Rev. John C. Elam: A Reunion with Reggie… 40 Years Later
Special to the Post by Rev. John C. Elam
Spring, 1975. Chapel Hill is beautiful, as always. Seventy-five degrees, Carolina blue sky, dogwoods in full bloom, Friday afternoon… Walking back to the Beta House to play basketball with the guys.
Back at the house. Sides picked, juke box pulled up to open doors… right to the edge of court. Game starts.
Somebody punches J-13 on the box. It’s been punched before; maybe 313 times.
Hey, My Baby’s Coming Home to Stay, by the Reggie Saddler Revue. A Carolina classic, and a mainstay at Beta House during Friday pickup games.
I pop one in from the corner. Nothing but net.
Best friends. Hoops. Reggie on the box. Carolina blue sky. The thought occurs to me, “Maybe this is what heaven is like.”
That spring passes quickly. Reggie and the Revue pass through Chapel Hill four times that semester. They play at Beta house parties at least twice.
Reggie Saddler is THE incredible talent at universities from Atlanta to D.C. His reputation continues to grow. His records sell.
But the best part of all… the conversations with Reggie and Freddy, his bass player, during breaks.
A sometime piano player myself, we discuss chordal progressions, guitar runs, bass lines and vocal harmonies non-stop. Breaks are extended and dates are ignored as the discussions deepen.
Time passes. I move on, through law school and into a 33-year career as a partner in a Greensboro law firm.
Reggie Saddler’s career blossoms. In time, he has formed a top-tier seven-piece band and is performing with the Four Seasons, Jerry Lee Lewis, the Drifters and the Platters. He opens for Don Rickles, Redd Foxx and Bill Cosby at the Las Vegas Hilton.
Lake Tahoe beckons… Reggie and his band join Fats Domino, Chubby Checker and Ricky Nelson for Dick Clark’s Rock-N-Roll Revival. Just as at Carolina, crowds love them, and they are huge. At the height of his success the Reggie Saddler Band performs before 75,000 in Tokyo, Japan.
But something is missing; both for Reggie and me. Success in the courtroom and fame on the stage does not provide the lasting fulfillment we are seeking on opposite sides of the continent.
God calls. For Reggie, it happens when the Holy Spirit moves him to visit Mt. Zion Missionary Baptist Church in Los Angeles where he hears Pastor E.V. Hill preach; that same pastor who preached the popular sermons on “How to Get Out of This Mess You Are In.”
Reggie is moved by the Word, and gives his life to Jesus, that very moment.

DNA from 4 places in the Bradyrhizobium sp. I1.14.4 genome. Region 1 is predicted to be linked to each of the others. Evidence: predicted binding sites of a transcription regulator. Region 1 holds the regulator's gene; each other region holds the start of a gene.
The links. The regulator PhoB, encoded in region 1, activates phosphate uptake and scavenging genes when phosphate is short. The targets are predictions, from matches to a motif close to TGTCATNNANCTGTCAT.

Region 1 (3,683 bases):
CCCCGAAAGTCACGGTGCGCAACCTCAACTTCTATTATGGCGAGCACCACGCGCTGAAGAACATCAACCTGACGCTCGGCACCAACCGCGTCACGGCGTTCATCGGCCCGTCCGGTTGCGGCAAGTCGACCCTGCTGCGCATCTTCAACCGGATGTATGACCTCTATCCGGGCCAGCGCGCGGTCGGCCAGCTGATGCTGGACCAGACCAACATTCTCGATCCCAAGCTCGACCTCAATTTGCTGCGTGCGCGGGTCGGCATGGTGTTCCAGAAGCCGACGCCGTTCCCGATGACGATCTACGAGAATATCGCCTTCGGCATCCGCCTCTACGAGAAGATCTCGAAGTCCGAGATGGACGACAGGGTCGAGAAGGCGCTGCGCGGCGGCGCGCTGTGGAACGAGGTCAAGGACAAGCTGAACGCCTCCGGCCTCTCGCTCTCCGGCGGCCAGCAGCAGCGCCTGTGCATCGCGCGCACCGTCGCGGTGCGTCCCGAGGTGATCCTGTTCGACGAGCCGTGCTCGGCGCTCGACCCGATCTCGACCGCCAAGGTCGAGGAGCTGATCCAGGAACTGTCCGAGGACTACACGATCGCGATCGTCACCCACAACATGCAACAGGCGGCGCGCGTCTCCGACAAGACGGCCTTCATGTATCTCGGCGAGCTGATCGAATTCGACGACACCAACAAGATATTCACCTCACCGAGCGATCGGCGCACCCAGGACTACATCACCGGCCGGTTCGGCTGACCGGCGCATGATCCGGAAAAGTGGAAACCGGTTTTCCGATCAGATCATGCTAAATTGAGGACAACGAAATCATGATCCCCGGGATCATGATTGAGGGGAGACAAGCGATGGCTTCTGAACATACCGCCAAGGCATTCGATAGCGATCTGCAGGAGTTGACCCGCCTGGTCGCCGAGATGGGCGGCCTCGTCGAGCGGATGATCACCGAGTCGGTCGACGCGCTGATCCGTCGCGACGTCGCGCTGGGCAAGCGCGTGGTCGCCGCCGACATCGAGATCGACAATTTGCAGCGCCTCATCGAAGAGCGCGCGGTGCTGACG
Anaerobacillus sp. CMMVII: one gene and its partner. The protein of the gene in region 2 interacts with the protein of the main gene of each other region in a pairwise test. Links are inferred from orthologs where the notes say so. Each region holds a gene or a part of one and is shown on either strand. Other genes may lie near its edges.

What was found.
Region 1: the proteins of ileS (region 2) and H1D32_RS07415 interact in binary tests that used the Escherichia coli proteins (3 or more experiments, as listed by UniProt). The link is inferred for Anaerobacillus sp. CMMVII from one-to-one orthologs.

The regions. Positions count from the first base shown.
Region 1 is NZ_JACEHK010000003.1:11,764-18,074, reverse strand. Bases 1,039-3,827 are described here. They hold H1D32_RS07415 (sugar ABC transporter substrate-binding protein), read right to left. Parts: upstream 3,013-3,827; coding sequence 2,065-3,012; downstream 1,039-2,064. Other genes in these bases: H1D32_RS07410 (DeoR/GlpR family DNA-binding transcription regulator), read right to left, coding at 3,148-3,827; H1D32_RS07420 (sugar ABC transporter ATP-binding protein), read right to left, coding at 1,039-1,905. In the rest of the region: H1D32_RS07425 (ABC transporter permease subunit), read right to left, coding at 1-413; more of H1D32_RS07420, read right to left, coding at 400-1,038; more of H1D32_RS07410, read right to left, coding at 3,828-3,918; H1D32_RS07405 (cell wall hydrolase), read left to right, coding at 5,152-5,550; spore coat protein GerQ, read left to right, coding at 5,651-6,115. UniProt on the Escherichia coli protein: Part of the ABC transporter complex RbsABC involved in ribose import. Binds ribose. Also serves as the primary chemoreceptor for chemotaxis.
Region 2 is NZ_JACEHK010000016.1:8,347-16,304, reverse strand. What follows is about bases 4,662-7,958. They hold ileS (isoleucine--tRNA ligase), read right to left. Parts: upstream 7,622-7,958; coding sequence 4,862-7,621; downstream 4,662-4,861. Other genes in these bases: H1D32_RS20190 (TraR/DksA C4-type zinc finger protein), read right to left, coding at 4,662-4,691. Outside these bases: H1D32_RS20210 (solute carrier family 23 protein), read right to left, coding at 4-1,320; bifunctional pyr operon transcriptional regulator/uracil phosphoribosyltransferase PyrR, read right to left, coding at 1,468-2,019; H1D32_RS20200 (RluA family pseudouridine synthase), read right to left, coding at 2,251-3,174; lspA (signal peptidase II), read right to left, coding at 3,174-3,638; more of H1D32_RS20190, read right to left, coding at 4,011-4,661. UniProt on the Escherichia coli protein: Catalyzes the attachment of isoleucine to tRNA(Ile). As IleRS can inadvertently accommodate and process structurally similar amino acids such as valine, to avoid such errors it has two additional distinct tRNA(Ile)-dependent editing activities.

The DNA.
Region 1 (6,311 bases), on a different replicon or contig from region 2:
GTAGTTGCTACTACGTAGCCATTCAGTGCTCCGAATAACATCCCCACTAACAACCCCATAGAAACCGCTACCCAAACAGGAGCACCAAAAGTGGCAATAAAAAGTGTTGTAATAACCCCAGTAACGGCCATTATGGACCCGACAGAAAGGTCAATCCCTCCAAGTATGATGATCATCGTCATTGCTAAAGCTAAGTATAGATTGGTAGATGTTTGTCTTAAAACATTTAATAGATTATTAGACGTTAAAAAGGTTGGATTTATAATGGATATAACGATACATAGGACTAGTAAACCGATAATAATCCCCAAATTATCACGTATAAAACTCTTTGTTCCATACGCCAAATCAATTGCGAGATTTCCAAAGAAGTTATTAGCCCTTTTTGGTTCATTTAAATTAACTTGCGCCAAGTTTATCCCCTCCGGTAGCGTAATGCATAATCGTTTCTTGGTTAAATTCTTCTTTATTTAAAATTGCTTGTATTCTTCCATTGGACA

From that day forward, he travels the world with his wife, Bridgette and daughter Ingar, singing and preaching to tens of thousands; bringing a multitude to Christ. Tours follow… with David Jeremiah, Charles Stanley and the Bill Gaither family.
The Saddler Family spreads the word far and wide. Gospel records such as, The Real Thing and We’ve Got to Tell the Truth hit the Top Ten on the Singing News top forty. I’ve Got Me a Home charts well and becomes their signature song. Audiences love their talent and charisma.
Quite far away, God is working in a different way. The joy derived in arguing cases before judge and jury has left. No longer do I look forward to the walk to court. More often than not, I am late, having stopped to pray with someone begging on a corner.
There must be something more to life. After time, God reveals that something more: a call to ministry.
I return to Seminary, going nearly every weekend for seven years, while trying cases and practicing law during the week.
Ordination follows, and installation at Franklin Presbyterian Church in Salisbury. The courtroom is now in the rearview mirror.
November, 2014. I’ve been at the piano, trying to figure out the chordal progression of that old favorite from college days, Hey, My Baby’s Coming Home to Stay. I begin to wonder how Reggie’s doing.
Curious, I search the Reggie Saddler Revue on the internet, thinking his band must still be performing in the States.
I discover his conversion to Christianity, and his success with the Saddler Family Gospel Singers. Immediately, I send a lengthy email, recalling those wonderful times at Carolina, congratulating him on his new mission, and informing him of my ordination.
Within days, the phone rings. I answer, and a mellow baritone voice booms, “Hey-ey my baby’s coming home to stay!”
We laugh so hard we can’t talk for a good minute. Then we catch up. Reggie’s as sharp as ever, and he recalls nearly every conversation we shared. Before two months pass, we’ve gotten together, reminiscing, playing and singing the old songs and praying for the church.
We are brothers in Christ, and brothers in time. We agree to a bigger reunion, with the Franklin Church community, the Salisbury community and the Saddler Family Gospel Singers.
That reunion takes place at the Franklin Presbyterian Church on Sunday, Oct. 23 at 5 p.m. Reggie and the family will be fresh off of a tour through Branson, Missouri and ready to share the gospel in song.
This time, it’s not the Beta House, it is God’s house; and the music is incredible.
It’s a reunion long in the making. After forty-plus years, Reggie’s back. Put on your dancing shoes.
The Reggie Saddler Family will be performing original gospel favorites along with their own gospel songs at 5 p.m., Sunday, Oct. 23 at Franklin Presbyterian Church, 280 Franklin Church Road, Salisbury, N.C. A reception with the family, along with a meal, will take place immediately following. Admission is free; a love offering will be taken.